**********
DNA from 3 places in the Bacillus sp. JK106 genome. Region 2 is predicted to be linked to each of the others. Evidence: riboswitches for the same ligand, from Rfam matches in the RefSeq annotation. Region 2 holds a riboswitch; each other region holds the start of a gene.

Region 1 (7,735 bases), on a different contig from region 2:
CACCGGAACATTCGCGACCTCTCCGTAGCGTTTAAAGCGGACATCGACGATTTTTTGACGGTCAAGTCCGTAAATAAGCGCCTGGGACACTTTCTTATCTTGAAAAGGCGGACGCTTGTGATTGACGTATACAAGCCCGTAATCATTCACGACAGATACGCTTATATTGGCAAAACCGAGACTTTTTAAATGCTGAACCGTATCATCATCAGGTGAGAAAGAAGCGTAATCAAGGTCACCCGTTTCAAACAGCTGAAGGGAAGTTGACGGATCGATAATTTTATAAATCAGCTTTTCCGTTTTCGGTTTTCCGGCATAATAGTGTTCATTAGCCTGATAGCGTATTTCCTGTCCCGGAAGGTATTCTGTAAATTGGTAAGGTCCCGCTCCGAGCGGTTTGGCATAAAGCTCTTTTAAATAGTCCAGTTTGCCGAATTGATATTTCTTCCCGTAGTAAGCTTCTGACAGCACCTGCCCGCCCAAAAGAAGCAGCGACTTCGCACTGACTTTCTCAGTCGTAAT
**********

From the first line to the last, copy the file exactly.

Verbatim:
DNA from 3 places in the Bacillus sp. JK106 genome. Region 2 is predicted to be linked to each of the others. Evidence: riboswitches for the same ligand, from Rfam matches in the RefSeq annotation. Region 2 holds a riboswitch; each other region holds the start of a gene.

Region 1 (7,735 bases), on a different contig from region 2:
CACCGGAACATTCGCGACCTCTCCGTAGCGTTTAAAGCGGACATCGACGATTTTTTGACGGTCAAGTCCGTAAATAAGCGCCTGGGACACTTTCTTATCTTGAAAAGGCGGACGCTTGTGATTGACGTATACAAGCCCGTAATCATTCACGACAGATACGCTTATATTGGCAAAACCGAGACTTTTTAAATGCTGAACCGTATCATCATCAGGTGAGAAAGAAGCGTAATCAAGGTCACCCGTTTCAAACAGCTGAAGGGAAGTTGACGGATCGATAATTTTATAAATCAGCTTTTCCGTTTTCGGTTTTCCGGCATAATAGTGTTCATTAGCCTGATAGCGTATTTCCTGTCCCGGAAGGTATTCTGTAAATTGGTAAGGTCCCGCTCCGAGCGGTTTGGCATAAAGCTCTTTTAAATAGTCCAGTTTGCCGAATTGATATTTCTTCCCGTAGTAAGCTTCTGACAGCACCTGCCCGCCCAAAAGAAGCAGCGACTTCGCACTGACTTTCTCAGTCGTAAT